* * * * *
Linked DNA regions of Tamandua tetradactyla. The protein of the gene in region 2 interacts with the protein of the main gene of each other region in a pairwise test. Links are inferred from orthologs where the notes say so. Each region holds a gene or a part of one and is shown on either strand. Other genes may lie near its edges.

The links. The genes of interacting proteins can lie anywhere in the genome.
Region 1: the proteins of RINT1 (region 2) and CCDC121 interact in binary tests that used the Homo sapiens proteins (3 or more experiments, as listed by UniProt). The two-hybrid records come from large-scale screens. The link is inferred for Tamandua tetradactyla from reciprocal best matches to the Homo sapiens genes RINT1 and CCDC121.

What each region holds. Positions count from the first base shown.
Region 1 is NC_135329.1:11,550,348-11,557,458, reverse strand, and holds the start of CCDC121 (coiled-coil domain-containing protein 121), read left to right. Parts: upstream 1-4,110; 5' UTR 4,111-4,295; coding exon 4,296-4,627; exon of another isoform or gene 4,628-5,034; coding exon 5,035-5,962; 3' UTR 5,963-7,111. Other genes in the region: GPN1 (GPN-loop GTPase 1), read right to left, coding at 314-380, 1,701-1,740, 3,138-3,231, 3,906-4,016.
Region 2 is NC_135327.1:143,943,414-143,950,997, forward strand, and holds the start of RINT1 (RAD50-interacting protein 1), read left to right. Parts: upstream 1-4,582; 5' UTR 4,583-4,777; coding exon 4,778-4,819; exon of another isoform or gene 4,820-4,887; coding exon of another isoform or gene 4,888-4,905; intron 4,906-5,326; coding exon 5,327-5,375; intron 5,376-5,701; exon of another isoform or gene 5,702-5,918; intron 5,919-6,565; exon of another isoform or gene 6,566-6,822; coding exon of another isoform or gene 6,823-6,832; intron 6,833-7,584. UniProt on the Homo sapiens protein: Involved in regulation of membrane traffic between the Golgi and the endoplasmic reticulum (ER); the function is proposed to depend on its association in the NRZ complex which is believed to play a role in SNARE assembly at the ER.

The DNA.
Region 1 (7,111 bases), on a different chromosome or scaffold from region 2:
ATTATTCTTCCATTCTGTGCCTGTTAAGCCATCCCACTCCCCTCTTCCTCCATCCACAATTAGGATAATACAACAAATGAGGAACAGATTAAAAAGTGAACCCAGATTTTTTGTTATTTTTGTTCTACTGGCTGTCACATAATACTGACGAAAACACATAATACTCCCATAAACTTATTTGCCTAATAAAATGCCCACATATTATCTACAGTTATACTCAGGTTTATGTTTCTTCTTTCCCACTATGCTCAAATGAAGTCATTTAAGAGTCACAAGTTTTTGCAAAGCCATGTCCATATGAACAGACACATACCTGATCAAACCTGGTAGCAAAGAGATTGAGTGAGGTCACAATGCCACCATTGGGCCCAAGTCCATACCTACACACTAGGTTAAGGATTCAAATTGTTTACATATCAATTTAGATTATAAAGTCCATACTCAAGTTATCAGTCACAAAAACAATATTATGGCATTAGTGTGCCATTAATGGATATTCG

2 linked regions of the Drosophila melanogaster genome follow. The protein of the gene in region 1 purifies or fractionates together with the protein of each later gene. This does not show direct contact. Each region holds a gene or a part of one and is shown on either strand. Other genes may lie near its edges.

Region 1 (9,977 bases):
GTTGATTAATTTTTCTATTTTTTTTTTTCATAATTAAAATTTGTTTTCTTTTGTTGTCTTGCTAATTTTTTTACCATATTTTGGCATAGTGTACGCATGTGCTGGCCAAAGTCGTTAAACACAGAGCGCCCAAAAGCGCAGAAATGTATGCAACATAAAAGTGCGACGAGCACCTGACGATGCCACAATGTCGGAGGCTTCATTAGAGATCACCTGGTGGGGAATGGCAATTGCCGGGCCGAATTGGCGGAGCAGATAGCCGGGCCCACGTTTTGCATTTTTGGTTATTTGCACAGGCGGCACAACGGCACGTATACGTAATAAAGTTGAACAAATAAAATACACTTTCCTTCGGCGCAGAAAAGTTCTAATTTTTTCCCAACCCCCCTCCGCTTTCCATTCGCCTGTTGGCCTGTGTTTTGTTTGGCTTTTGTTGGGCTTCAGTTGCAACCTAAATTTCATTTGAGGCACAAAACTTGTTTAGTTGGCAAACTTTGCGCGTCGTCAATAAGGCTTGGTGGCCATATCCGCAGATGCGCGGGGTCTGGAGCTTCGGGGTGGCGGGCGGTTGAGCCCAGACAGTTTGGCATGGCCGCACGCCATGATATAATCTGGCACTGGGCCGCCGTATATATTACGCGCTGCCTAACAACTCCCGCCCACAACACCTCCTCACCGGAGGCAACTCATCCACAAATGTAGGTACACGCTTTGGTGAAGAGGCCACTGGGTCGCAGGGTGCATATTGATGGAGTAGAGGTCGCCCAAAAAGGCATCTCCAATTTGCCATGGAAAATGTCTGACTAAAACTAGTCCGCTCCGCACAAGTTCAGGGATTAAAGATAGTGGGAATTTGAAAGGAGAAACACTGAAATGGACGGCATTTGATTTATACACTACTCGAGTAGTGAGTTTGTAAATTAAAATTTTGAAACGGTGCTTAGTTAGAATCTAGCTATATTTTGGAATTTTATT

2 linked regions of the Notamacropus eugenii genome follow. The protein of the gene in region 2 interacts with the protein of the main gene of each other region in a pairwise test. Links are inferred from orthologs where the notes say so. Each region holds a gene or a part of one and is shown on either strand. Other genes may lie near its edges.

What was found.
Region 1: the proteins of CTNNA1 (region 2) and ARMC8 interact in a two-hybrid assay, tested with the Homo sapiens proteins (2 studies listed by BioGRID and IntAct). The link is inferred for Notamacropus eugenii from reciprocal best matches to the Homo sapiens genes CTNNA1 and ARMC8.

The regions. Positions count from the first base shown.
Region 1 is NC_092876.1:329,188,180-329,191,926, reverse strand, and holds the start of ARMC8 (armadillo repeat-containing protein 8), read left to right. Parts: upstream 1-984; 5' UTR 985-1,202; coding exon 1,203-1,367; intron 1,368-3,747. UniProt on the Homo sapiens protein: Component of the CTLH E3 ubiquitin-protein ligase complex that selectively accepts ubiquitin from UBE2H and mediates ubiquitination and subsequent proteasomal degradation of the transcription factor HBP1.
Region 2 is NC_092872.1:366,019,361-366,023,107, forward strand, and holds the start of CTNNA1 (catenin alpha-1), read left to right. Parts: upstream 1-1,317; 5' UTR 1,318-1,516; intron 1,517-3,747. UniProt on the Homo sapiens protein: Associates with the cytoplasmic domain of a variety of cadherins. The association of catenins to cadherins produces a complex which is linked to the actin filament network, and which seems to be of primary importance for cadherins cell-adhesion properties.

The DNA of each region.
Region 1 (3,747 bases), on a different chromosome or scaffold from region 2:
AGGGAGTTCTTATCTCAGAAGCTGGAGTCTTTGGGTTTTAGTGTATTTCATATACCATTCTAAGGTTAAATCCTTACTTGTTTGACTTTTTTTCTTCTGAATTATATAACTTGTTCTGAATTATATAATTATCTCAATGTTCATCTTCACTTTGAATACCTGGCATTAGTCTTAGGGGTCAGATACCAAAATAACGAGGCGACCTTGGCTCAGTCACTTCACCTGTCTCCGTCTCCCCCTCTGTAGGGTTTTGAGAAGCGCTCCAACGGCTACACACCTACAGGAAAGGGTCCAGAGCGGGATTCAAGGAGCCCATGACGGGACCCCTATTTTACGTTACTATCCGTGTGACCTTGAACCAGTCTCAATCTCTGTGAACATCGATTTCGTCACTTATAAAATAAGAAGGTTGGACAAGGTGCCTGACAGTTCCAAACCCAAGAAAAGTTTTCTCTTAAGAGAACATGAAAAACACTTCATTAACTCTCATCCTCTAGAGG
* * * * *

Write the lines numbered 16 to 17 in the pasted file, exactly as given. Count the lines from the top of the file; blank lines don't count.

The regions. Positions count from the first base shown.
Region 1 is NC_092876.1:329,188,180-329,191,926, reverse strand, and holds the start of ARMC8 (armadillo repeat-containing protein 8), read left to right. Parts: upstream 1-984; 5' UTR 985-1,202; coding exon 1,203-1,367; intron 1,368-3,747. UniProt on the Homo sapiens protein: Component of the CTLH E3 ubiquitin-protein ligase complex that selectively accepts ubiquitin from UBE2H and mediates ubiquitination and subsequent proteasomal degradation of the transcription factor HBP1.